University Partner Named Outstanding Arkansas Mentor
Sherri Yates, first-grade teacher at Old Wire Elementary School in Rogers and mentor in the University of Arkansas Master of Arts in Teaching program, has been selected for this year’s Outstanding Mentor Teacher Award by the Arkansas Association of Teacher Educators.
The award was announced at the annual association’s conference in Searcy on Sept. 14.
Yates was nominated for the award by Vicki Collet, associate professor in the Department of Curriculum and Instruction, who serves as university liaison to Old Wire Elementary School.
“Mrs. Yates demonstrates consistent commitment to student-teaching internship, and her interns show strong growth in their teaching abilities,” Collet said, adding, “She has also been an advocate for the mentoring program at her school, encouraging colleagues to participate and openly celebrating the positive difference that interns have made in her class.”
Mentoring is a critical part of teacher preparation, according to Jennifer Beasley, director of teacher education at the University of Arkansas.
“We could not prepare educators without the collaboration with our partner schools,” Beasley said. “Mrs. Yates provides a positive and enduring impact on our interns, both personally and professionally.”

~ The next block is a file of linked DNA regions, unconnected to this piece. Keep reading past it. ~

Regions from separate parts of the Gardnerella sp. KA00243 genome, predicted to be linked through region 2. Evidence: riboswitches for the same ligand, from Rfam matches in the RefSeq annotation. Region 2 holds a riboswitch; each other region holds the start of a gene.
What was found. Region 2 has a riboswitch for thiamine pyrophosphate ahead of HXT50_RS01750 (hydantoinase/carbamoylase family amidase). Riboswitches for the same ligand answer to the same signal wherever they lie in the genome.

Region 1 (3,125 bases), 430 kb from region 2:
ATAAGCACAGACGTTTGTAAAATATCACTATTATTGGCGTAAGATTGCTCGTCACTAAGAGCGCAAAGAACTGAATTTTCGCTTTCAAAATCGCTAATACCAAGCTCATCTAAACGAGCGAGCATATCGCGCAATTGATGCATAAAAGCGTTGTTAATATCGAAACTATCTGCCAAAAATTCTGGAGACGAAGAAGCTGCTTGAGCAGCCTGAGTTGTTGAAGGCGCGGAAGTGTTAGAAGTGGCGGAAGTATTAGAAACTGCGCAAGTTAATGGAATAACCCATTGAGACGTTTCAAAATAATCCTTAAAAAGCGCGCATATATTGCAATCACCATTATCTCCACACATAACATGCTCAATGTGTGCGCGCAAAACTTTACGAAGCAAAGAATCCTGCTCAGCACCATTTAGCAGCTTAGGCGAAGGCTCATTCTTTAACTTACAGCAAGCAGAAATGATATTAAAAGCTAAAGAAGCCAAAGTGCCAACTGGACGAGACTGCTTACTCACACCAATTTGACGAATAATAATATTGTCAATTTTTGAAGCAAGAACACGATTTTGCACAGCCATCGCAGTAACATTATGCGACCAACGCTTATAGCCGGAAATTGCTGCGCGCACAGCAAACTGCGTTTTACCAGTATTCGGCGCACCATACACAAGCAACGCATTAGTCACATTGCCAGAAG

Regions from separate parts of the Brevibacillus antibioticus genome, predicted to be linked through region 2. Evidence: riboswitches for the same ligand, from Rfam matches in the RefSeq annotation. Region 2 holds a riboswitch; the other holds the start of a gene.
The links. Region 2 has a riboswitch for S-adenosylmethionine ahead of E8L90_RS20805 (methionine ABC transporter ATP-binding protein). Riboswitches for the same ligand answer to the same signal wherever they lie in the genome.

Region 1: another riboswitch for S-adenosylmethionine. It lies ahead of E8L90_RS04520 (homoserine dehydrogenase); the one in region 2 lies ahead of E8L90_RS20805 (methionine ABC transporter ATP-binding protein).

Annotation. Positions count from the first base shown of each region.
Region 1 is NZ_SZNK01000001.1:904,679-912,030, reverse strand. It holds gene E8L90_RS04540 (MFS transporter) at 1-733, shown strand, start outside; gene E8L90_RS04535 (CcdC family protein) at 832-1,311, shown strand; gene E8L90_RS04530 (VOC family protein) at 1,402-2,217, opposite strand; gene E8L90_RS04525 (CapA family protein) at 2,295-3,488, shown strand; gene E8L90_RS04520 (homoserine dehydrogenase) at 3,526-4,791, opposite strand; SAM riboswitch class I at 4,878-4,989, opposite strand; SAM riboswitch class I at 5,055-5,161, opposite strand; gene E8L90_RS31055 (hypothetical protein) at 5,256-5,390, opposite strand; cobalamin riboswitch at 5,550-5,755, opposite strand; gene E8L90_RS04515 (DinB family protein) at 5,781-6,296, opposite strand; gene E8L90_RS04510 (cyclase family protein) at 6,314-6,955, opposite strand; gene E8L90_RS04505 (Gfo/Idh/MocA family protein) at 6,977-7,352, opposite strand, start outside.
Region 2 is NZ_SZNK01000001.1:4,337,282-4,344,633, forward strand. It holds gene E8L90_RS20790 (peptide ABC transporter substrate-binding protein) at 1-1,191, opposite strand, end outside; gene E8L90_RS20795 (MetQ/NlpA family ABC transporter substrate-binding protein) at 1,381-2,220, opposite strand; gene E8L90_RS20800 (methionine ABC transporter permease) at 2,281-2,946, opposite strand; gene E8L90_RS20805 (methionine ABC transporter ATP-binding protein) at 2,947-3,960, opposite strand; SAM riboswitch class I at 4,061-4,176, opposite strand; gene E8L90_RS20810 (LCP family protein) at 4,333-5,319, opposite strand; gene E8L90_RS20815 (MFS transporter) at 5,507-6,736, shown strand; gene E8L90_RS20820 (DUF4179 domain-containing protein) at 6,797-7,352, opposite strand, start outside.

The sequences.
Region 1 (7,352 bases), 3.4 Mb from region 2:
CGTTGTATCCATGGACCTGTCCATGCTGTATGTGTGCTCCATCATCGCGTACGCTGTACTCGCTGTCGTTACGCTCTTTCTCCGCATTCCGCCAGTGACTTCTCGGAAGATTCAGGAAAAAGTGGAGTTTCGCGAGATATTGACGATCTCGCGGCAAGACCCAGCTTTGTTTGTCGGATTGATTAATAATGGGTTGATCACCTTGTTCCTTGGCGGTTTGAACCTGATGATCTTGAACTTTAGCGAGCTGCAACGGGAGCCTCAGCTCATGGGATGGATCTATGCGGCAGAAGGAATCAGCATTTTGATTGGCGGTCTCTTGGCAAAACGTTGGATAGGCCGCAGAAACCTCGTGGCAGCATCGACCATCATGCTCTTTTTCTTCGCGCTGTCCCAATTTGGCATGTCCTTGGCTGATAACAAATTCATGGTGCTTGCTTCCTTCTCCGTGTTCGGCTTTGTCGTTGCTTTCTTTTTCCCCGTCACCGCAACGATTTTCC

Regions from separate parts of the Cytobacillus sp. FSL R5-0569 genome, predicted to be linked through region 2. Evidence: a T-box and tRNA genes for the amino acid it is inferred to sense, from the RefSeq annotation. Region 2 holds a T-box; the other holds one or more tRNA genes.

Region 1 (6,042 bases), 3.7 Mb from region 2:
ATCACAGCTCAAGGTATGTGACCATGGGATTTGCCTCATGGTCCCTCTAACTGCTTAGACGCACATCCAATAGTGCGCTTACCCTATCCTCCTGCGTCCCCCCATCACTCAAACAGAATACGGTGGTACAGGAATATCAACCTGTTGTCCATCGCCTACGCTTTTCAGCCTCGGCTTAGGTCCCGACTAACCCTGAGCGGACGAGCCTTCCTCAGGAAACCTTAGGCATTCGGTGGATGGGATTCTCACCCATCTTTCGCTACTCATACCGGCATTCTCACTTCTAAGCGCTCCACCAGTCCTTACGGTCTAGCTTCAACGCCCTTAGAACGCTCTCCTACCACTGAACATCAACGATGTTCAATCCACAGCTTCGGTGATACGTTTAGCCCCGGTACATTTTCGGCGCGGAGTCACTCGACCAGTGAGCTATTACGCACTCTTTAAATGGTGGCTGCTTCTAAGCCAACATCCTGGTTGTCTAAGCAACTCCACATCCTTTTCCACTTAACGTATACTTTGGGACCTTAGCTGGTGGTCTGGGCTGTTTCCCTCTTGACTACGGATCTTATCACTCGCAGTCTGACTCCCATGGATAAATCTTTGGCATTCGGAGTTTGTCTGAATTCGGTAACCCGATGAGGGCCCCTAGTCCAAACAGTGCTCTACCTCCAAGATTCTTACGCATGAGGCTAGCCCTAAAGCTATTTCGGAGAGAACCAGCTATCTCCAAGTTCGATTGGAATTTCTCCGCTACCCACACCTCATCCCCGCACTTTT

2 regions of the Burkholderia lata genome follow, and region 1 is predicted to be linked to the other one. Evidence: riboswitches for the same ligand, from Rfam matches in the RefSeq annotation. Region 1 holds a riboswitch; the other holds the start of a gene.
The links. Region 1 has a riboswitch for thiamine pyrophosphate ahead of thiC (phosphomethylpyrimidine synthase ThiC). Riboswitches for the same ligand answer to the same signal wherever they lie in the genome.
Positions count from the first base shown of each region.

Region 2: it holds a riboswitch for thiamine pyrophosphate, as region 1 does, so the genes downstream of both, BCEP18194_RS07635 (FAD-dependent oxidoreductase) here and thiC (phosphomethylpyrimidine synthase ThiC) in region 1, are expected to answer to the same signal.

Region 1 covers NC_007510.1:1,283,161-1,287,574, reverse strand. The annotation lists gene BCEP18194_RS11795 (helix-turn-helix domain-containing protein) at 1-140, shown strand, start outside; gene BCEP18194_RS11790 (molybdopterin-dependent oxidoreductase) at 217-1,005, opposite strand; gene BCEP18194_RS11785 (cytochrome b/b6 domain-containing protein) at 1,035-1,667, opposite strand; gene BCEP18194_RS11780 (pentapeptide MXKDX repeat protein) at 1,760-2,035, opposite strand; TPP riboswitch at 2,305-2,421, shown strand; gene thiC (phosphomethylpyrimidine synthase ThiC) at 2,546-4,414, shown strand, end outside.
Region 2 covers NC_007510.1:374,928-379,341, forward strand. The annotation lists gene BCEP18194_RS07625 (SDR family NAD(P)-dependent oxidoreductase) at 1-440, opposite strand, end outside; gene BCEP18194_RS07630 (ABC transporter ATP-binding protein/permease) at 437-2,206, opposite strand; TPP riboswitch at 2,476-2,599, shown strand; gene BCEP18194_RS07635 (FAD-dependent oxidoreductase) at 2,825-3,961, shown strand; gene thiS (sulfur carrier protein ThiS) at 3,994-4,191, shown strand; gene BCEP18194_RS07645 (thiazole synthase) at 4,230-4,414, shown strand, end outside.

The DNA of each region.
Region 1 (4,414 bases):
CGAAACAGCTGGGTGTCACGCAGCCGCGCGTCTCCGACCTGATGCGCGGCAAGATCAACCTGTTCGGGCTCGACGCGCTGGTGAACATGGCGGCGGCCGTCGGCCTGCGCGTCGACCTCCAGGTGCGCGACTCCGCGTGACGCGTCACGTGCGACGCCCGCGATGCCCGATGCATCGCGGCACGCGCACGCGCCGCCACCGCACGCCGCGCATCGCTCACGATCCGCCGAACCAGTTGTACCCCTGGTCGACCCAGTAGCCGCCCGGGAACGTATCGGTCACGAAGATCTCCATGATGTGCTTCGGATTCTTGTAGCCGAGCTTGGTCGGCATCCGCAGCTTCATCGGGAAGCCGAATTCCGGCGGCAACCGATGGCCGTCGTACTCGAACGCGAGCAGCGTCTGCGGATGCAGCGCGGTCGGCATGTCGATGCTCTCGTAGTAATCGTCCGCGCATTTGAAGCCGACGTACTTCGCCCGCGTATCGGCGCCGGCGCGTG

Criteria for the Outstanding Mentor Award include dedication to the teaching profession, commitment to internship, demonstration of exemplary mentoring, and modeling of exemplary teaching. Yates is involved in professional organizations and is a member of the Rogers Public Educational Foundation, where she has served on the scholarship committee. She has presented at the University Partnership Meeting.
Since Old Wire Elementary became a university partnership school in 2012, Yates has mentored 15 student teachers, who have shared her classroom for from nine to 18 weeks, depending on the placement. Letters from interns she mentored last year (all MAT 2018 graduates), which were included in the nomination, described Yates’ effective mentoring.
For example, Ali Johnson said, “Mrs. Yates taught me how important it is to create a classroom of respect and rapport.”
Sarah Russ said, “I have learned so much just from observing her. … She is constantly looking for resources and strategies to support her students. She shared these resources and strategies with me.”
Madison Shapleigh reflected, “Mrs. Yates has had a huge impact on my development as a teacher candidate. She made me feel like she cared about me as a person and wanted to help me become a better teacher. I learned so much by watching her and observing how she teaches and manages a classroom.”
Yates will be recognized locally for her award at the UA Partnership meeting on Oct. 4. Additionally, Yates will be recognized at a student assembly at Old Wire Elementary School in Rogers.